Climate Change Communication
2012 Special theme issue of Applied Environmental Education & Communication
"Climate Change Communication"
"Climate Change Communication" is the title of a special themed issue planned for Applied Environmental Education & Communication (AEEC). This issue will be guest edited by Miriah Russo Kelly, Doctoral student at Oregon State University, in partnership with Brian A. Day, the AEEC editor. You have been contacted specifically to determine interest on your part in proposing a paper, subject to the journal’s usual refereeing processes. Papers should be no more than 3,500 words in length, and should contribute significantly to contemporary understandings of applied climate change communication. The special issue will contain approximately eight articles/field reports and book reviews and will start with a survey article by Kelly on the subject.
The world faces major challenges to making substantial modifications to our practices so that we may adapt to living in a world with fewer greenhouse gases. How we communicate the need and means for global, national, business, and personal change is critical to our success in minimizing the effects of climate change. Understanding that there are many efforts and approaches that have been taken to date, we hope to examine these methods and their relative effectiveness. The primary aim of this issue of Applied Environmental Education & Communication is to provide those communicating the need and means to address climate change with tested innovative methods that can be applied in practice.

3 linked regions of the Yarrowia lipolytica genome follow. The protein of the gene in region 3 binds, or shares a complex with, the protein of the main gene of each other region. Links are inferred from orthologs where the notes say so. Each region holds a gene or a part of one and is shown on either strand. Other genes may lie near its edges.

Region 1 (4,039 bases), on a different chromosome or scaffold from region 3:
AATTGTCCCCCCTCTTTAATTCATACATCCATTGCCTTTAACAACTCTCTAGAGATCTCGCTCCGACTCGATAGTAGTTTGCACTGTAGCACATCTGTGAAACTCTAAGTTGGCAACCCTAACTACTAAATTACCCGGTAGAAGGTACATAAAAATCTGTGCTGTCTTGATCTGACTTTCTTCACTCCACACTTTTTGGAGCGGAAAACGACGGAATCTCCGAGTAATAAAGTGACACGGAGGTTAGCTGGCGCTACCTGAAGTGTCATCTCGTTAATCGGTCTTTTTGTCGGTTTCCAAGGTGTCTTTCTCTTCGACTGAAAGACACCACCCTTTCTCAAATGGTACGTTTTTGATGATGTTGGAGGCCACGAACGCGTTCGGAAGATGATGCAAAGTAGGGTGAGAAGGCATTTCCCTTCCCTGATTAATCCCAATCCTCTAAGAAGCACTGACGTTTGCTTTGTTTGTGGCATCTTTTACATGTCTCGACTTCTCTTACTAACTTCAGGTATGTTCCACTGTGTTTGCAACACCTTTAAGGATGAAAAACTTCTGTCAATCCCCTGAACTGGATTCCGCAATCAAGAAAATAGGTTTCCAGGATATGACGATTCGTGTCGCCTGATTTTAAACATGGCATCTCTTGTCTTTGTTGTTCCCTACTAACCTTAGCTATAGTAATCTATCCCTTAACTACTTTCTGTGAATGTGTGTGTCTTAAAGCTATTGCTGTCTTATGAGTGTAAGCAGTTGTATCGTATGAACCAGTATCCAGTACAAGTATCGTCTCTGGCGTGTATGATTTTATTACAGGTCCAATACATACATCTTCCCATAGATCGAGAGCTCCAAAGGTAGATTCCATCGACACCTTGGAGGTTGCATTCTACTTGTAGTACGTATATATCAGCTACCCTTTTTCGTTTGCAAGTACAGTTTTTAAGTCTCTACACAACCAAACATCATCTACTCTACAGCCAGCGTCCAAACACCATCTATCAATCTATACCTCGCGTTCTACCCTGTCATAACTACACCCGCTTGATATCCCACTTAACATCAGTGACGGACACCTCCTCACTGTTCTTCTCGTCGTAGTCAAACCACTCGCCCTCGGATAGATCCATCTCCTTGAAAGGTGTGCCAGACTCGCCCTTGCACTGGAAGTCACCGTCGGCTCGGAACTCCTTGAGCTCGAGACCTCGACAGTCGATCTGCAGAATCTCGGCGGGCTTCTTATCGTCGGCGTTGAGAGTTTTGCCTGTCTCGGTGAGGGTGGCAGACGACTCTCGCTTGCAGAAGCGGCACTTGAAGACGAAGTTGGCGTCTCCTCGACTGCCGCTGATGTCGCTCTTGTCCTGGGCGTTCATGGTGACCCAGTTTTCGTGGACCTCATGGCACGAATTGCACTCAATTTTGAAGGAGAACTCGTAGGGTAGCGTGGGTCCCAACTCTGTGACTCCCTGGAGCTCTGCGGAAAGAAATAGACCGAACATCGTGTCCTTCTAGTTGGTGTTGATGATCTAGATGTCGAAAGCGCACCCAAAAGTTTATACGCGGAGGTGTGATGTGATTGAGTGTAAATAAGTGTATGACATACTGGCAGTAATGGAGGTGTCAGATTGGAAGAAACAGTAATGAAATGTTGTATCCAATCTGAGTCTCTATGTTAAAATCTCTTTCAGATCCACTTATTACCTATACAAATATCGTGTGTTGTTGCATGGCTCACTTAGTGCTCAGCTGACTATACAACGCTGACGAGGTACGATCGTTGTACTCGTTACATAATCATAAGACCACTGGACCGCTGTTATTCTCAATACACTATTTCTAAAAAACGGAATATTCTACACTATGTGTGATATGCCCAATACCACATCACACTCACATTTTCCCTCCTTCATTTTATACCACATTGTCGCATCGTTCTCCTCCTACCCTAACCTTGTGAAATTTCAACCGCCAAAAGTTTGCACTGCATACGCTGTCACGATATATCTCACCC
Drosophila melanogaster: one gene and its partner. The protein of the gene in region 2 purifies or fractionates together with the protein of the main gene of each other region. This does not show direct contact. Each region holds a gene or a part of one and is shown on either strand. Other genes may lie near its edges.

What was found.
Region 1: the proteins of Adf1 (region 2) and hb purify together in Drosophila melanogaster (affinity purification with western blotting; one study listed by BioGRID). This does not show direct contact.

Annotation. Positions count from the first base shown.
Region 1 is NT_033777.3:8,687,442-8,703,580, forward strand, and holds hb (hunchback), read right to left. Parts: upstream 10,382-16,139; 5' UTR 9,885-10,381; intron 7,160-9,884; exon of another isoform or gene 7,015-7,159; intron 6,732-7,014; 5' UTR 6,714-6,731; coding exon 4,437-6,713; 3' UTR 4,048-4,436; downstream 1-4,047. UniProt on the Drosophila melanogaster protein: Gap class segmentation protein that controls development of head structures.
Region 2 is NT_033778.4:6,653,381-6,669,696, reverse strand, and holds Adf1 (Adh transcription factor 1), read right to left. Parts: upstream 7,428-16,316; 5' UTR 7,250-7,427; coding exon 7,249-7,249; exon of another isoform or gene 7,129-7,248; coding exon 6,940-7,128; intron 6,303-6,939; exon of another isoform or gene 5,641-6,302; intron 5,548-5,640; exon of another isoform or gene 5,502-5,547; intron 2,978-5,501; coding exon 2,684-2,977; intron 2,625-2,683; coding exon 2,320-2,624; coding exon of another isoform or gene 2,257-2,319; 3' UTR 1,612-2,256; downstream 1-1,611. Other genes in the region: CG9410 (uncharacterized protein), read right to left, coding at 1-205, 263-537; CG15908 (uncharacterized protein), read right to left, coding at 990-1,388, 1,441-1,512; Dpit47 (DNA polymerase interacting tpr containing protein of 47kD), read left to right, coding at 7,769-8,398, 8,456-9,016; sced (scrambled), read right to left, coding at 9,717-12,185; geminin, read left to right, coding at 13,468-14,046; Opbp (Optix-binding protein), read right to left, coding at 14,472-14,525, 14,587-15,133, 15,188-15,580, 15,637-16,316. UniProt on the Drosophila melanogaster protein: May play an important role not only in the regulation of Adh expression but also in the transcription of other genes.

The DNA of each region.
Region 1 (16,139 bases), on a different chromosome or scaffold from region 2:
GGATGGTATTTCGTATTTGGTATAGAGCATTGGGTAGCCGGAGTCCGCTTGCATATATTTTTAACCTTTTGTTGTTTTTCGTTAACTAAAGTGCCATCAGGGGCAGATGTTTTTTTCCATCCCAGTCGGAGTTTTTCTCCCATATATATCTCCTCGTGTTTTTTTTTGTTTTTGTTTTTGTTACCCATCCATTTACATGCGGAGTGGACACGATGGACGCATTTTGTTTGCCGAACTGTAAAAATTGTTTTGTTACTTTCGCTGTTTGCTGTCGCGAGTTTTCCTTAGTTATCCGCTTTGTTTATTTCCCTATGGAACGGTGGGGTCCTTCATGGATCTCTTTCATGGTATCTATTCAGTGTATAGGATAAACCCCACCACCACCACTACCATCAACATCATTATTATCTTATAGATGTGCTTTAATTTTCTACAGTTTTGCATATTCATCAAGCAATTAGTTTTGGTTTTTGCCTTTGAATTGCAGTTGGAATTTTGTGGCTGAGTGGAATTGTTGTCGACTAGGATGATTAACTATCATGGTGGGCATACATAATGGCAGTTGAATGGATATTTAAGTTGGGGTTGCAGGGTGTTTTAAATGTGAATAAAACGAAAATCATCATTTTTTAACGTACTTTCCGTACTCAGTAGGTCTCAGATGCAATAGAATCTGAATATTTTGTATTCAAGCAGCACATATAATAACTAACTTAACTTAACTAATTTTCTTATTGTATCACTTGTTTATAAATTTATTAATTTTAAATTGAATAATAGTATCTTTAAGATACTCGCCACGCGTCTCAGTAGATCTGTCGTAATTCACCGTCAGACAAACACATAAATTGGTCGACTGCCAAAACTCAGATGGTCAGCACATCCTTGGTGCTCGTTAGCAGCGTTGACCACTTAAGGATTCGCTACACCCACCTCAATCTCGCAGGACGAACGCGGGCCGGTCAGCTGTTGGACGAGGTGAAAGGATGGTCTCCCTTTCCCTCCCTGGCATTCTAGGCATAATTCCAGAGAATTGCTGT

For example, articles/field reports could address one of the following questions:
- What do we know? Advance understanding within the field by consolidating and synthesizing a shared knowledge base of current research, applied theories, concepts and constructs relating to how individuals, groups, businesses or nations change due to communication efforts.
- What has worked? Promote effective practice by examining the catalysts and aids that support the design and development of programs, materials, exhibitions, and messages on sound understandings of how individuals, groups, businesses, and nations change behavior to bring about change.
- What has not worked? Promote effective practice by examining the challenges and barriers that hinder the design and development of programs, materials, exhibitions, and messages on sound understandings of how individuals, groups, businesses, and nations change behavior to bring about change.
- What are the best practices and approaches? Identify and broadly disseminate research-based best practices and promising approaches of how individuals, groups, businesses, and nations change behavior to bring about change.